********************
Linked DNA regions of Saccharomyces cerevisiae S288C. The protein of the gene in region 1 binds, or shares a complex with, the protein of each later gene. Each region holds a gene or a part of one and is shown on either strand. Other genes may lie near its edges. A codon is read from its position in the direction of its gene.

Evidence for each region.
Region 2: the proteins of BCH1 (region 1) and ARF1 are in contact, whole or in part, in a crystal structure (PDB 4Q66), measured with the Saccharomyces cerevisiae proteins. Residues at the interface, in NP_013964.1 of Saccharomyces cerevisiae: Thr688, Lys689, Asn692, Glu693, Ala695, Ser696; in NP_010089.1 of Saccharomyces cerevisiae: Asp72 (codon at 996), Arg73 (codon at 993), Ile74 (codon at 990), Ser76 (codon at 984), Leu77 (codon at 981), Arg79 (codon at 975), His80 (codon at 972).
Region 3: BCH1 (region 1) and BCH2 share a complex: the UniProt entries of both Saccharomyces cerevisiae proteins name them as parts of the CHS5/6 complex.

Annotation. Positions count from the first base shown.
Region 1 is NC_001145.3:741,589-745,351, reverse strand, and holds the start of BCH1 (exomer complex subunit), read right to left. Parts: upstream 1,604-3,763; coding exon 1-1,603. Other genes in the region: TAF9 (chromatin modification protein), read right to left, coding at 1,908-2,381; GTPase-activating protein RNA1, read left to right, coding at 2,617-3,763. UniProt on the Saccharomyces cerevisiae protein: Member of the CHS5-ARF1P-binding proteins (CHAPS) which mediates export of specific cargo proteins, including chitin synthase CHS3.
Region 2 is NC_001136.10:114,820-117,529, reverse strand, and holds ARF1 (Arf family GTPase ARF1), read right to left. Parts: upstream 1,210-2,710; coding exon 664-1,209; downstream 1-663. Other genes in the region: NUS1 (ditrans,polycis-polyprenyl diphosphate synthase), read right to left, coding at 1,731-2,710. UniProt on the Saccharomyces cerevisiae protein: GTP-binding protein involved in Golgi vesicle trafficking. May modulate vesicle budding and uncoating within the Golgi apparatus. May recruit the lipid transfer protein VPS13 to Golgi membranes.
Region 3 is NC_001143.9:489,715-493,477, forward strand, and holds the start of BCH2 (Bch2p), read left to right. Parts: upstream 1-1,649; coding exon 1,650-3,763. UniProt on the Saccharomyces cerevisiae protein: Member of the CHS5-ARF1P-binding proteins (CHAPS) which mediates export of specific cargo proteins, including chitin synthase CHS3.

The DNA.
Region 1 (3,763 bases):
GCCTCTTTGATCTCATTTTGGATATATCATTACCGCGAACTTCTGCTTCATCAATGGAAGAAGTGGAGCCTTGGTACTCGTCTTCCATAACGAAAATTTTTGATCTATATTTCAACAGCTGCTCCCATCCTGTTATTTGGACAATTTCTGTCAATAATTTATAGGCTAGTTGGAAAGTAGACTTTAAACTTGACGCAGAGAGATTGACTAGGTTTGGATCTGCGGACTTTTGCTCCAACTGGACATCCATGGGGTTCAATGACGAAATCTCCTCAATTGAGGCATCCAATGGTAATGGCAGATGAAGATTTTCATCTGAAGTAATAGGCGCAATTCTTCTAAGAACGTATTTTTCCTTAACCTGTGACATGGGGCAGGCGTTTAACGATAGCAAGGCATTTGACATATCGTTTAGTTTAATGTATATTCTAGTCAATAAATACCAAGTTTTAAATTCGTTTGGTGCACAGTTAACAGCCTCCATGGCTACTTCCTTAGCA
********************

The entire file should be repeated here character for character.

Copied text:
Linked DNA regions of Saccharomyces cerevisiae S288C. The protein of the gene in region 1 binds, or shares a complex with, the protein of each later gene. Each region holds a gene or a part of one and is shown on either strand. Other genes may lie near its edges. A codon is read from its position in the direction of its gene.

Evidence for each region.
Region 2: the proteins of BCH1 (region 1) and ARF1 are in contact, whole or in part, in a crystal structure (PDB 4Q66), measured with the Saccharomyces cerevisiae proteins. Residues at the interface, in NP_013964.1 of Saccharomyces cerevisiae: Thr688, Lys689, Asn692, Glu693, Ala695, Ser696; in NP_010089.1 of Saccharomyces cerevisiae: Asp72 (codon at 996), Arg73 (codon at 993), Ile74 (codon at 990), Ser76 (codon at 984), Leu77 (codon at 981), Arg79 (codon at 975), His80 (codon at 972).
Region 3: BCH1 (region 1) and BCH2 share a complex: the UniProt entries of both Saccharomyces cerevisiae proteins name them as parts of the CHS5/6 complex.

Annotation. Positions count from the first base shown.
Region 1 is NC_001145.3:741,589-745,351, reverse strand, and holds the start of BCH1 (exomer complex subunit), read right to left. Parts: upstream 1,604-3,763; coding exon 1-1,603. Other genes in the region: TAF9 (chromatin modification protein), read right to left, coding at 1,908-2,381; GTPase-activating protein RNA1, read left to right, coding at 2,617-3,763. UniProt on the Saccharomyces cerevisiae protein: Member of the CHS5-ARF1P-binding proteins (CHAPS) which mediates export of specific cargo proteins, including chitin synthase CHS3.
Region 2 is NC_001136.10:114,820-117,529, reverse strand, and holds ARF1 (Arf family GTPase ARF1), read right to left. Parts: upstream 1,210-2,710; coding exon 664-1,209; downstream 1-663. Other genes in the region: NUS1 (ditrans,polycis-polyprenyl diphosphate synthase), read right to left, coding at 1,731-2,710. UniProt on the Saccharomyces cerevisiae protein: GTP-binding protein involved in Golgi vesicle trafficking. May modulate vesicle budding and uncoating within the Golgi apparatus. May recruit the lipid transfer protein VPS13 to Golgi membranes.
Region 3 is NC_001143.9:489,715-493,477, forward strand, and holds the start of BCH2 (Bch2p), read left to right. Parts: upstream 1-1,649; coding exon 1,650-3,763. UniProt on the Saccharomyces cerevisiae protein: Member of the CHS5-ARF1P-binding proteins (CHAPS) which mediates export of specific cargo proteins, including chitin synthase CHS3.

The DNA.
Region 1 (3,763 bases):
GCCTCTTTGATCTCATTTTGGATATATCATTACCGCGAACTTCTGCTTCATCAATGGAAGAAGTGGAGCCTTGGTACTCGTCTTCCATAACGAAAATTTTTGATCTATATTTCAACAGCTGCTCCCATCCTGTTATTTGGACAATTTCTGTCAATAATTTATAGGCTAGTTGGAAAGTAGACTTTAAACTTGACGCAGAGAGATTGACTAGGTTTGGATCTGCGGACTTTTGCTCCAACTGGACATCCATGGGGTTCAATGACGAAATCTCCTCAATTGAGGCATCCAATGGTAATGGCAGATGAAGATTTTCATCTGAAGTAATAGGCGCAATTCTTCTAAGAACGTATTTTTCCTTAACCTGTGACATGGGGCAGGCGTTTAACGATAGCAAGGCATTTGACATATCGTTTAGTTTAATGTATATTCTAGTCAATAAATACCAAGTTTTAAATTCGTTTGGTGCACAGTTAACAGCCTCCATGGCTACTTCCTTAGCA